As the recipient of the largest athletic budget on campus and one of the four fully funded athletic teams of Seattle University, the men’s basketball team enjoys many perks that come with the title. The most obvious one is their ability to play at Key Arena, a lease that costs upwards of $20,000 per game.
The men’s tennis team on the other hand, is granted the lowest budget and plays at Sand Point Country Club, a 25 minute drive from campus without traffic.
Athletic Director of Finance Mai Nguyen said that there is no single factor that decides a team’s annual budget.
“It’s not a straight answer. It’s hard because there’s so many variables into deciding a budget for a team and what the NCAA regulations allow us to do,” she said.
Nguyen said that the department takes into account the team’s given schedule for the season, amount of staff necessary and the overall cost of production of a game. Team performance does not play into allocation of a team’s budget.
Location of competitions is especially important, Nguyen said. Being in the Western Athletic Conference means that some competition locations can be particularly costly to get to. Outside of staff salaries, travel is the highest cost of all teams throughout Seattle U.
The golf, baseball, men’s basketball and men’s and women’s tennis teams all drive themselves to their offsite home competitions, as those locations are considered local travel and are therefore not allocated for in the budget.
Basketball games at Key Arena can cost upwards of 20,000.
Four of the 18 athletic teams at Seattle U are fully funded, meaning they meet the maximum number of NCAA allowed scholarships for athletes on the team. These teams are volleyball, softball and men’s and women’s basketball. With this title comes NCAA regulations that deem a certain amount of staff necessary to support fully funded teams.
Teams are given an operating budget from the university, which comes largely from students’ tuition. From there, coaches have complete control over disbursement of the budget and use it for travel and recruiting, as well as day to day activities such as apparel, coaching staff and feeding athletes before and after competitions.
This budget serves as a starting block for teams, and is then supplemented by fundraising that comes in from outside of the university. Nguyen emphasized that Seattle U has always had low investments in athletics compared to other Jesuit schools across the nation.
“Whatever it is in the industry, we’re always behind,” she said, “We’re fundraising for what I consider basic needs.”
When considering operational budget, some teams need additional investments be competitively comparable to other universities’ programs. Seattle U is competing with every other university when it comes to recruiting top athletes, but may not be able to match other schools’ abilities to give recruits as much financial aid or treats such as extra apparel and equipment.
Recruiting is where KeyArena once again becomes relevant, Nguyen said. A home court where the former Seattle Sonics played adds a lot to Seattle U’s basketball brand when it comes to recruiting top talent.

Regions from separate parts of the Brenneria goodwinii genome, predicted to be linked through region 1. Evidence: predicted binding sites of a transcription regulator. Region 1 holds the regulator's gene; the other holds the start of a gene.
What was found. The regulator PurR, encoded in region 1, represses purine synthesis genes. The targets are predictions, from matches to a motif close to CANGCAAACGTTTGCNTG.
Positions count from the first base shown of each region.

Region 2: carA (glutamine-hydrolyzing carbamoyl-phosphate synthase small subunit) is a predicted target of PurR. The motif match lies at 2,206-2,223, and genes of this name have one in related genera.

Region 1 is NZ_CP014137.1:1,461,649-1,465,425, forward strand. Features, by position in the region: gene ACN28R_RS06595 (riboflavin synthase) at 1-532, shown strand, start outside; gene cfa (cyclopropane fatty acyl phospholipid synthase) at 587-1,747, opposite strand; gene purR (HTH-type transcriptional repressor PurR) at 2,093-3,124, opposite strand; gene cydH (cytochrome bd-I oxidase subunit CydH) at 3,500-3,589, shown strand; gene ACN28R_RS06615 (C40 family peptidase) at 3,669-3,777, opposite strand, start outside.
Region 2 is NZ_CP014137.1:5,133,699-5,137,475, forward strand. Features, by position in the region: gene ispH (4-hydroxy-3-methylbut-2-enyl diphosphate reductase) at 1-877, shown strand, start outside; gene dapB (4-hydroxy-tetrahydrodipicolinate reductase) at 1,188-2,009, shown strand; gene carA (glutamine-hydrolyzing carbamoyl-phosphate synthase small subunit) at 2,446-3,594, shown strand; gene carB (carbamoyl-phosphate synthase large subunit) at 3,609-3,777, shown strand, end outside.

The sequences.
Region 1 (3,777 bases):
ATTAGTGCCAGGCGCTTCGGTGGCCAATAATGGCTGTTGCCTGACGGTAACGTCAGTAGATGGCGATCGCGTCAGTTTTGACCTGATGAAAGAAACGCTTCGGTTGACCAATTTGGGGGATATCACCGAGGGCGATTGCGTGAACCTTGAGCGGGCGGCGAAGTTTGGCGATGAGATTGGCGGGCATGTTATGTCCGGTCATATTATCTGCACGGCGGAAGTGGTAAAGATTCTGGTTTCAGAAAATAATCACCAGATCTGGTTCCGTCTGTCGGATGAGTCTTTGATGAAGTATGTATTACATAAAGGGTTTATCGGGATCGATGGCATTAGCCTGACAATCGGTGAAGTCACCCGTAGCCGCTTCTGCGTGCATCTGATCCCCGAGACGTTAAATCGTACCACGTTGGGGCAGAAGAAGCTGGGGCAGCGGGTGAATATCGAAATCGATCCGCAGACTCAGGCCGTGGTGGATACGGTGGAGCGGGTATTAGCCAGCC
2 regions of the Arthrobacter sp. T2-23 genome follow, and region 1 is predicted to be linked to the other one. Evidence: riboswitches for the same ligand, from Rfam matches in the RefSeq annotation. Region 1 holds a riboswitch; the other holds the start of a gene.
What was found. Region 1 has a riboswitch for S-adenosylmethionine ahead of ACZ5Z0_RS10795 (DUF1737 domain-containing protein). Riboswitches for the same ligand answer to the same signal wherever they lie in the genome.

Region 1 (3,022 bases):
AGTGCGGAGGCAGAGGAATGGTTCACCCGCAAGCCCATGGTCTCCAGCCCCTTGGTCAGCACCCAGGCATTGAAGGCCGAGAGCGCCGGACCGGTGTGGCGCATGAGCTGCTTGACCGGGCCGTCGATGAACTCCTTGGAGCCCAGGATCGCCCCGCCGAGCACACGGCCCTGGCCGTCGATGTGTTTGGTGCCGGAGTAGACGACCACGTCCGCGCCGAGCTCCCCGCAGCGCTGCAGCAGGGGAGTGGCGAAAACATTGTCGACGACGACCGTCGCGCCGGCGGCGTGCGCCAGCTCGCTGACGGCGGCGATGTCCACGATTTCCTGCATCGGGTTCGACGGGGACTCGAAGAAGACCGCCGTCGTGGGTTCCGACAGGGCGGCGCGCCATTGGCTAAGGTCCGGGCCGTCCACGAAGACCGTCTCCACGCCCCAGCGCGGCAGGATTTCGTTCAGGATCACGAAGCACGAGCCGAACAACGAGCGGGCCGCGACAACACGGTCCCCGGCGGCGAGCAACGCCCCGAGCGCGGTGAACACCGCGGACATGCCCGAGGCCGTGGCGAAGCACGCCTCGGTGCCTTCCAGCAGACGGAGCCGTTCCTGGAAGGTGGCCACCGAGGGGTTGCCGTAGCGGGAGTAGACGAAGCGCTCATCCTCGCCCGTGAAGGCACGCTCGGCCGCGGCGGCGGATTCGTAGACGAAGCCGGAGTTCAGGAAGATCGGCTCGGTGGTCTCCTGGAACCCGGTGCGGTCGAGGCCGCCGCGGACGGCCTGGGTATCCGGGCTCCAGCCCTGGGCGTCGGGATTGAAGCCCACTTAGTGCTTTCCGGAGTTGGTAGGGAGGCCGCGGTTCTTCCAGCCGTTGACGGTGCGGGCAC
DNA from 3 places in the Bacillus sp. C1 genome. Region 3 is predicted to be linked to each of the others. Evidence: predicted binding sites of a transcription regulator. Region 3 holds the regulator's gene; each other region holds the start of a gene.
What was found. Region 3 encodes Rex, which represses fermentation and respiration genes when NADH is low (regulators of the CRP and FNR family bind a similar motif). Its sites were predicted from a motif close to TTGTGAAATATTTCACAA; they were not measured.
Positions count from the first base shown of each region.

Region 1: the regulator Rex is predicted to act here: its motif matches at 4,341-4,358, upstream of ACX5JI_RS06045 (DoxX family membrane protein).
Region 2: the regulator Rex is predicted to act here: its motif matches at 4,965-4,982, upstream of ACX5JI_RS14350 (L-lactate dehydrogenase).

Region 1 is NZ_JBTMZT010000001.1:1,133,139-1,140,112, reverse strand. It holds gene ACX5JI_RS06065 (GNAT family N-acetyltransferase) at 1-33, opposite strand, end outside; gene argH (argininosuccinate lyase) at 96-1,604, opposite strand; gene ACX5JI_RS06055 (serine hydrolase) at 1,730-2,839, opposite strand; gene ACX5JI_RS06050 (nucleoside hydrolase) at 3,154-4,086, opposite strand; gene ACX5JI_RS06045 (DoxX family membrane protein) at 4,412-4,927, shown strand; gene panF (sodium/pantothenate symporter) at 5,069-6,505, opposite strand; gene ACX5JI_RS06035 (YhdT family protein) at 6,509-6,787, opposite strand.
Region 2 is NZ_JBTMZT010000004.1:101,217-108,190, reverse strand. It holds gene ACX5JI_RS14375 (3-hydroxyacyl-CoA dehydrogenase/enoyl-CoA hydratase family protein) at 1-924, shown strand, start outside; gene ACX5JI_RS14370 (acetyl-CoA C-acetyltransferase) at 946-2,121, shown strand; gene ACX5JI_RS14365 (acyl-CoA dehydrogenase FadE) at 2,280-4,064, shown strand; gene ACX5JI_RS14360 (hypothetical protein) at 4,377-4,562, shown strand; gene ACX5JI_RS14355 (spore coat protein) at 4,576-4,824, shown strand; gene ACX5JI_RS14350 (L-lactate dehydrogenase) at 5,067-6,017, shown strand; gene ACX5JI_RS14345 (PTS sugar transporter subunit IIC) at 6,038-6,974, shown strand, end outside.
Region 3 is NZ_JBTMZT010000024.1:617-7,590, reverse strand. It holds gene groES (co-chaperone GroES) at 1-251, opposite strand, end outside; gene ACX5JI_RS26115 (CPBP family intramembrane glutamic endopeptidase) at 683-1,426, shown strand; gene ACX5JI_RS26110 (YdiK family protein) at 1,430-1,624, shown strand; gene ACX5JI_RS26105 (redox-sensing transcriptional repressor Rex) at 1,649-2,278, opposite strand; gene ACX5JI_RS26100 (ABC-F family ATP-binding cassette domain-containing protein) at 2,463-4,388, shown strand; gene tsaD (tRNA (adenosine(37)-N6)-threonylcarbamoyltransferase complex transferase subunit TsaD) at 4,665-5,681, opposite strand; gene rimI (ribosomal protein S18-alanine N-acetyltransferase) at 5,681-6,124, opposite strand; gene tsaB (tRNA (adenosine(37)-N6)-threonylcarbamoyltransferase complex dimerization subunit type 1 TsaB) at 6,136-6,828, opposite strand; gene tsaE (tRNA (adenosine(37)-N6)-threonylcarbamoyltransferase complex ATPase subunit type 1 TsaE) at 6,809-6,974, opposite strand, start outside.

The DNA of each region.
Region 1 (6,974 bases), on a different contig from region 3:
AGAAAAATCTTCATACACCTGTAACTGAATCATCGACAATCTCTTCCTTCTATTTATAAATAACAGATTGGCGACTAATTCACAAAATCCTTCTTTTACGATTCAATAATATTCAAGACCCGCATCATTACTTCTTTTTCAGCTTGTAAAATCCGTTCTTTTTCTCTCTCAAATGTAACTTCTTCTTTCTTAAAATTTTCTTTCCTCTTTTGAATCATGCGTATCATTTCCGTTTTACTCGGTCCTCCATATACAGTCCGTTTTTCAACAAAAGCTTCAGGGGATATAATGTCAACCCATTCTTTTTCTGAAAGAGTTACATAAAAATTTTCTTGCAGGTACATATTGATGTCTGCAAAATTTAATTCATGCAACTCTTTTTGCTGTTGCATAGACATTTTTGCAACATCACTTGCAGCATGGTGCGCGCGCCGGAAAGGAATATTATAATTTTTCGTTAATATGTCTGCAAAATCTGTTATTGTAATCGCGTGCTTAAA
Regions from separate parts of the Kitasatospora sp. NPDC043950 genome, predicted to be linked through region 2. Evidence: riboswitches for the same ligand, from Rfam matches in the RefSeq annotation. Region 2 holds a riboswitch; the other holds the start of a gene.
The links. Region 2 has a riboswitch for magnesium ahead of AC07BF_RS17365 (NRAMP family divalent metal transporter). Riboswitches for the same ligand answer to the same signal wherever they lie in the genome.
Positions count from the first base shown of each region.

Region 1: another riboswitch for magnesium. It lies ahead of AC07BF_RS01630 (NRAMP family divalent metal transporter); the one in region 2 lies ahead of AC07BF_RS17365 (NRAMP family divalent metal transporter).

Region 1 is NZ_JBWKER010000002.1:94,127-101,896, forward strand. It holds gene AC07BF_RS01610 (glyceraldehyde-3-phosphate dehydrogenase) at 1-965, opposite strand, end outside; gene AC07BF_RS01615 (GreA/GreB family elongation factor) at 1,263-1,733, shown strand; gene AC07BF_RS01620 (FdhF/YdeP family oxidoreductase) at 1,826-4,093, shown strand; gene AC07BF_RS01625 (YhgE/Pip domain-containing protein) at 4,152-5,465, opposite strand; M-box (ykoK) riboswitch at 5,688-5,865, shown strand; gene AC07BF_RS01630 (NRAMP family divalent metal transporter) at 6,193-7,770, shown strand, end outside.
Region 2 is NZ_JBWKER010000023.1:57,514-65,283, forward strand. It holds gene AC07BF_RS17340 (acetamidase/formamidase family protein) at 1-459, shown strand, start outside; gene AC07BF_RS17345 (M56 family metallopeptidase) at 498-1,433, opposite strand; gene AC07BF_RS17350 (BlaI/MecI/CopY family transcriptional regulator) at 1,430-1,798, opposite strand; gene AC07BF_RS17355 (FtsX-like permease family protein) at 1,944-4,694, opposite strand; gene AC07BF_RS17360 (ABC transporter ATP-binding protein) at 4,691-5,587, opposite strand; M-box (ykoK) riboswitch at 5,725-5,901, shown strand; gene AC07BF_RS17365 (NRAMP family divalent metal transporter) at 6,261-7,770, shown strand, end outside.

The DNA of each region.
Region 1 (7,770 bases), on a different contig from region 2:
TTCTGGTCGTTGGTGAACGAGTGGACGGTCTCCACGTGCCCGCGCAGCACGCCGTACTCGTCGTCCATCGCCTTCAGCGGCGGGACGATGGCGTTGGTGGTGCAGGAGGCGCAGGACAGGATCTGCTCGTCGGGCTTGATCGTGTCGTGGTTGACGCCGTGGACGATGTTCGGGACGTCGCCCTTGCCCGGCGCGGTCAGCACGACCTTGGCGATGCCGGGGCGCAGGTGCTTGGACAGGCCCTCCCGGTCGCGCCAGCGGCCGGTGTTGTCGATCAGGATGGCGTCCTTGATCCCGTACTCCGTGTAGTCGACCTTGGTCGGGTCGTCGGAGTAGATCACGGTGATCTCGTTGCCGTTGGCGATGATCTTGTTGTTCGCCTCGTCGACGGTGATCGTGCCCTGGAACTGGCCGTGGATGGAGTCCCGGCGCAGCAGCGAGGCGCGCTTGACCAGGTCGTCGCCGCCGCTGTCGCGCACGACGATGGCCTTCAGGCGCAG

In addition, Nguyen said that it is vital that the men’s basketball team plays at KeyArena due to ticket demand and attendance. The Connelly court can only fit 999 people, which would not fit all the students and ticket holders who come to the men’s basketball games.
“The demand for our tickets and where we can play does not match up,” she said.
Volleyball and women’s basketball, however, do not play at KeyArena due to a lack of season ticket holder demand, Nguyen said. Men’s basketball ticket sales brought in over $200,000, while the women’s team generates $12,000 to $15,000 annually. Nguyen said that this is a trend seen traditionally across the country.
Despite these large numbers, Nguyen said that the university is not planning on expanding athletics any- time in the near future, as the department has been operating at its most efficient due to persistent budget cuts.
Track and field assistant coach Chad Pharis said that his team has the basic necessities for a season, with ideal competition available at the University of Washington—which is considered the home field for the indoor season.
“I think anywhere you go you’re gonna hear, everybody wants more, grass is always greener so to speak,”
Pharis said, “Everybody wants more apparel, everybody would love to go to California for every single meet and travel.”
Pharis has heard from his athletes that they are looking for more individualized care for athletes to improve student athlete welfare.
To address this issue, a portion of the Connelly Center is currently under construction to add an area for academic services for student athletes. This construction is a step in providing additional academic resources, though Pharis noted that athletes have a multitude of physical and academic care services at their disposal.
“We don’t have any rock really unturned,” he said, “Every year we’re actually doing what we do better, and that’s all that we can really do, is just keep improving.”
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